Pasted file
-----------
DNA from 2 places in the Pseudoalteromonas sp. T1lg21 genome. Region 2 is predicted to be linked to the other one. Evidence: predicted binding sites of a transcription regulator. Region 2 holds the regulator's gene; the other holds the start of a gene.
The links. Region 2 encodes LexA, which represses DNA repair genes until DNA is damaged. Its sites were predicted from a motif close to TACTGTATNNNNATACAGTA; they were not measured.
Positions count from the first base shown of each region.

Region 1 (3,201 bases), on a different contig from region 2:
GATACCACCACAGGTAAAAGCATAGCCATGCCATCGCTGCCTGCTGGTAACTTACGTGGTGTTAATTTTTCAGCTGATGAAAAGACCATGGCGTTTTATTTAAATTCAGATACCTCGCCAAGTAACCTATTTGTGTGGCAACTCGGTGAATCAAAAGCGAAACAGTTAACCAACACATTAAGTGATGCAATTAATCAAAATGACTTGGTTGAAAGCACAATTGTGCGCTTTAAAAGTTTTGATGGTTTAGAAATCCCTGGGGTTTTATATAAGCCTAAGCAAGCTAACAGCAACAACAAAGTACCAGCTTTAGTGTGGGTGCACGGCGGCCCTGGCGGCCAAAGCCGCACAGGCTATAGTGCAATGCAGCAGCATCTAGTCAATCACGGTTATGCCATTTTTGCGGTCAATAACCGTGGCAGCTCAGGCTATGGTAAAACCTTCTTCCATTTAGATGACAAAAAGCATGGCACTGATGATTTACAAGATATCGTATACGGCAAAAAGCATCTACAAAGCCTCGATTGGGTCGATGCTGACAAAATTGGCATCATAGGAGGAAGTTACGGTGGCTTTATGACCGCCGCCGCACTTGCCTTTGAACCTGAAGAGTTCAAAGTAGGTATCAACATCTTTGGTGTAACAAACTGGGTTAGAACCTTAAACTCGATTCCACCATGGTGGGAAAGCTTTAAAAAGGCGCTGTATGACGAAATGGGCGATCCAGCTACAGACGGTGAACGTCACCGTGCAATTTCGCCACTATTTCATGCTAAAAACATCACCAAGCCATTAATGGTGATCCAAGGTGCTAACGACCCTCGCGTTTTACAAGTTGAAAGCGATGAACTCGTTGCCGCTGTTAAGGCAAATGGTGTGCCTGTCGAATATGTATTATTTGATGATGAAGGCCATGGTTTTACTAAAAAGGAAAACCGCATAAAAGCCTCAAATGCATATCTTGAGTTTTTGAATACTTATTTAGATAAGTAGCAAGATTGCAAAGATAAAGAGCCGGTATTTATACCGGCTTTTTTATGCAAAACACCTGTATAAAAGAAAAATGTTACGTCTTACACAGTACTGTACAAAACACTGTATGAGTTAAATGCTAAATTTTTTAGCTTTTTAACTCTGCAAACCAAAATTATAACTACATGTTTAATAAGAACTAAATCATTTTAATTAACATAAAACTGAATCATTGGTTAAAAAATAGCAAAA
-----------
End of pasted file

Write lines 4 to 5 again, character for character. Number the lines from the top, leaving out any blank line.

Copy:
Region 1 (3,201 bases), on a different contig from region 2:
GATACCACCACAGGTAAAAGCATAGCCATGCCATCGCTGCCTGCTGGTAACTTACGTGGTGTTAATTTTTCAGCTGATGAAAAGACCATGGCGTTTTATTTAAATTCAGATACCTCGCCAAGTAACCTATTTGTGTGGCAACTCGGTGAATCAAAAGCGAAACAGTTAACCAACACATTAAGTGATGCAATTAATCAAAATGACTTGGTTGAAAGCACAATTGTGCGCTTTAAAAGTTTTGATGGTTTAGAAATCCCTGGGGTTTTATATAAGCCTAAGCAAGCTAACAGCAACAACAAAGTACCAGCTTTAGTGTGGGTGCACGGCGGCCCTGGCGGCCAAAGCCGCACAGGCTATAGTGCAATGCAGCAGCATCTAGTCAATCACGGTTATGCCATTTTTGCGGTCAATAACCGTGGCAGCTCAGGCTATGGTAAAACCTTCTTCCATTTAGATGACAAAAAGCATGGCACTGATGATTTACAAGATATCGTATACGGCAAAAAGCATCTACAAAGCCTCGATTGGGTCGATGCTGACAAAATTGGCATCATAGGAGGAAGTTACGGTGGCTTTATGACCGCCGCCGCACTTGCCTTTGAACCTGAAGAGTTCAAAGTAGGTATCAACATCTTTGGTGTAACAAACTGGGTTAGAACCTTAAACTCGATTCCACCATGGTGGGAAAGCTTTAAAAAGGCGCTGTATGACGAAATGGGCGATCCAGCTACAGACGGTGAACGTCACCGTGCAATTTCGCCACTATTTCATGCTAAAAACATCACCAAGCCATTAATGGTGATCCAAGGTGCTAACGACCCTCGCGTTTTACAAGTTGAAAGCGATGAACTCGTTGCCGCTGTTAAGGCAAATGGTGTGCCTGTCGAATATGTATTATTTGATGATGAAGGCCATGGTTTTACTAAAAAGGAAAACCGCATAAAAGCCTCAAATGCATATCTTGAGTTTTTGAATACTTATTTAGATAAGTAGCAAGATTGCAAAGATAAAGAGCCGGTATTTATACCGGCTTTTTTATGCAAAACACCTGTATAAAAGAAAAATGTTACGTCTTACACAGTACTGTACAAAACACTGTATGAGTTAAATGCTAAATTTTTTAGCTTTTTAACTCTGCAAACCAAAATTATAACTACATGTTTAATAAGAACTAAATCATTTTAATTAACATAAAACTGAATCATTGGTTAAAAAATAGCAAAA